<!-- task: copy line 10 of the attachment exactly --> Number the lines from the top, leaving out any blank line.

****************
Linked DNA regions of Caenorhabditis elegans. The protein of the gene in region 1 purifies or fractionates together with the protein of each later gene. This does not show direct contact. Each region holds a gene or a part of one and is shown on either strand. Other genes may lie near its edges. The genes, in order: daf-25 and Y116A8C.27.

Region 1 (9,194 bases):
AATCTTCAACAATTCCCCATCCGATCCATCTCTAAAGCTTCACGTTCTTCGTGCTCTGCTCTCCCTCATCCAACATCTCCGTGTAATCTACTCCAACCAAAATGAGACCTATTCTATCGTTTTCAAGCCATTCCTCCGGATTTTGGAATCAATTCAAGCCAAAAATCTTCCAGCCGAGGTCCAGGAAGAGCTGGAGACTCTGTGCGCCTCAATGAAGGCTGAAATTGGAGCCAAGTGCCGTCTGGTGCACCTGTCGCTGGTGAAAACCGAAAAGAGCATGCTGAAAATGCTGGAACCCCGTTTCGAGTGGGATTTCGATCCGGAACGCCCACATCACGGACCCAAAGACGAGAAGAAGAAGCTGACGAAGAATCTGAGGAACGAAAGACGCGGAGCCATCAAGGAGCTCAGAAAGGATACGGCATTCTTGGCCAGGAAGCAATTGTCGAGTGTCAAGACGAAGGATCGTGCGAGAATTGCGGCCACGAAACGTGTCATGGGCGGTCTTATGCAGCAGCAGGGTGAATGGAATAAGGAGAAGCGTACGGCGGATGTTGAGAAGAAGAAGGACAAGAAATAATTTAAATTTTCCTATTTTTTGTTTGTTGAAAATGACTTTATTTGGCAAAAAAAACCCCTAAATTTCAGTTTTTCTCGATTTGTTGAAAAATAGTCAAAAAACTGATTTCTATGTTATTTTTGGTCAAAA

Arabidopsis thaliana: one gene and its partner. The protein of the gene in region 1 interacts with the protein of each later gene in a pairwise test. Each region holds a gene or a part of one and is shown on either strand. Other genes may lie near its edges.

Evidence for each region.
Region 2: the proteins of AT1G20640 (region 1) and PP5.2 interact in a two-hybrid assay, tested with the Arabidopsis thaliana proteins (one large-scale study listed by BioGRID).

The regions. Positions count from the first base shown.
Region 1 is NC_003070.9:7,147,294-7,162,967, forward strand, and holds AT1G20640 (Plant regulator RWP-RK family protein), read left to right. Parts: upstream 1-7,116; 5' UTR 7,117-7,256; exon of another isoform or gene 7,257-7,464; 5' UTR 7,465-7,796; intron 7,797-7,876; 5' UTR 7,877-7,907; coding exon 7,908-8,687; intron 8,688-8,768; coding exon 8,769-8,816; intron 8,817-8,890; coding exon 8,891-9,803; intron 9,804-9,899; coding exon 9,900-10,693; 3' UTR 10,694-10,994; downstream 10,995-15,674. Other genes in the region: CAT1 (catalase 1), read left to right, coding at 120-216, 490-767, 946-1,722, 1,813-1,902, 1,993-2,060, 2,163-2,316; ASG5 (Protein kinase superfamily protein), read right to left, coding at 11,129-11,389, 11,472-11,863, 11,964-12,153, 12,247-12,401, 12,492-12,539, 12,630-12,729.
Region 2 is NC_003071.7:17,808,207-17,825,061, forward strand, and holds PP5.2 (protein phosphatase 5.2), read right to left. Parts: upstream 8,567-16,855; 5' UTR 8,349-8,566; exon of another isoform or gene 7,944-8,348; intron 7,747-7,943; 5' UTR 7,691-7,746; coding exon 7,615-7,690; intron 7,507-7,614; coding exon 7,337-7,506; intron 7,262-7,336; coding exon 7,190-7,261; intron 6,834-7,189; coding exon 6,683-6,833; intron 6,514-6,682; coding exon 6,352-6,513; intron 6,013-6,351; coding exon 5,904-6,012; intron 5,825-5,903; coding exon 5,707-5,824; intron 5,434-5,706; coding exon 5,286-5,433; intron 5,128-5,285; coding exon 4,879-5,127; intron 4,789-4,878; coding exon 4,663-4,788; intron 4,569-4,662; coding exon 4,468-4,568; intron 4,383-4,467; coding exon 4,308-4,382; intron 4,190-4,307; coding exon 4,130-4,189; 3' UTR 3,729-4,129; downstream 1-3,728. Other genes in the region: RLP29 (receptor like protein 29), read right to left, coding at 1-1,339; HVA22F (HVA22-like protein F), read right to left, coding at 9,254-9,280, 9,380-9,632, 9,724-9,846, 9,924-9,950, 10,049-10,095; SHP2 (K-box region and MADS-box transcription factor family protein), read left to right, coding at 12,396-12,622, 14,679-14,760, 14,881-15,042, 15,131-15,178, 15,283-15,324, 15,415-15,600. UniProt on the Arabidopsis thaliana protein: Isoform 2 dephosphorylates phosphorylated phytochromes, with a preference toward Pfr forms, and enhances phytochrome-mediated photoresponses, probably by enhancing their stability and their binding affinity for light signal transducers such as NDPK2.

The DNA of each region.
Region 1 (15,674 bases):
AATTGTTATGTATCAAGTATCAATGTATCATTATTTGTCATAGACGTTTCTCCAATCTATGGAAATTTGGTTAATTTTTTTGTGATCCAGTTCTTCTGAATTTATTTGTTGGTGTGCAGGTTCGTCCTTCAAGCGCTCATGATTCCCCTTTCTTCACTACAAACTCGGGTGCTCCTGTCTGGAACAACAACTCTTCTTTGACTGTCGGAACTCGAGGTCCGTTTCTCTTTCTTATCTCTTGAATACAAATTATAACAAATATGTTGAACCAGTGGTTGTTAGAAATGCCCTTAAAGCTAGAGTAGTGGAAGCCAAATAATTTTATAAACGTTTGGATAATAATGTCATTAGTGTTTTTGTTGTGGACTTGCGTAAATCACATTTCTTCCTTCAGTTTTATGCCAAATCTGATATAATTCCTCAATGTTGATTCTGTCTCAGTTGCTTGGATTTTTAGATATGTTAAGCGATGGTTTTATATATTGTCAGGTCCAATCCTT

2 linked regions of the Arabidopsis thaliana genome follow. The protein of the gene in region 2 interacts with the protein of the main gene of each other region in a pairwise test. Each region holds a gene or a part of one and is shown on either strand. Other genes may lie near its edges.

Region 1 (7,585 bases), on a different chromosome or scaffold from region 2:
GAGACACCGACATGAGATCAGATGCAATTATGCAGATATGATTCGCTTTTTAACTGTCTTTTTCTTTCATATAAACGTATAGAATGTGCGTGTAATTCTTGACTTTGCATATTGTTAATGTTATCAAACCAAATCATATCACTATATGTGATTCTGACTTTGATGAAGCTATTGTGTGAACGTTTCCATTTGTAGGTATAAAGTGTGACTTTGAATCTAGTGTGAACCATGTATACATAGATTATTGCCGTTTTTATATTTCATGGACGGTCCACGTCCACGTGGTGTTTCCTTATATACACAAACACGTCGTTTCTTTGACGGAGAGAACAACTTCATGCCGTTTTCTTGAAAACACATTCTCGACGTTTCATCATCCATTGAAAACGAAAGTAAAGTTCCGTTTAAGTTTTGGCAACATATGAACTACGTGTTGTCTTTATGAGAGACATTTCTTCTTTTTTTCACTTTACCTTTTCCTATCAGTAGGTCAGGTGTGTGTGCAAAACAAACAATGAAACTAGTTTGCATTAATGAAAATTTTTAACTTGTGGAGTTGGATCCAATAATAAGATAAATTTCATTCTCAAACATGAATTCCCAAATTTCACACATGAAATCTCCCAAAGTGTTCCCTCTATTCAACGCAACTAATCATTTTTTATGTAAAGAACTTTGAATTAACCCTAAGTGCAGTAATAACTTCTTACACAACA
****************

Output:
The DNA of each region.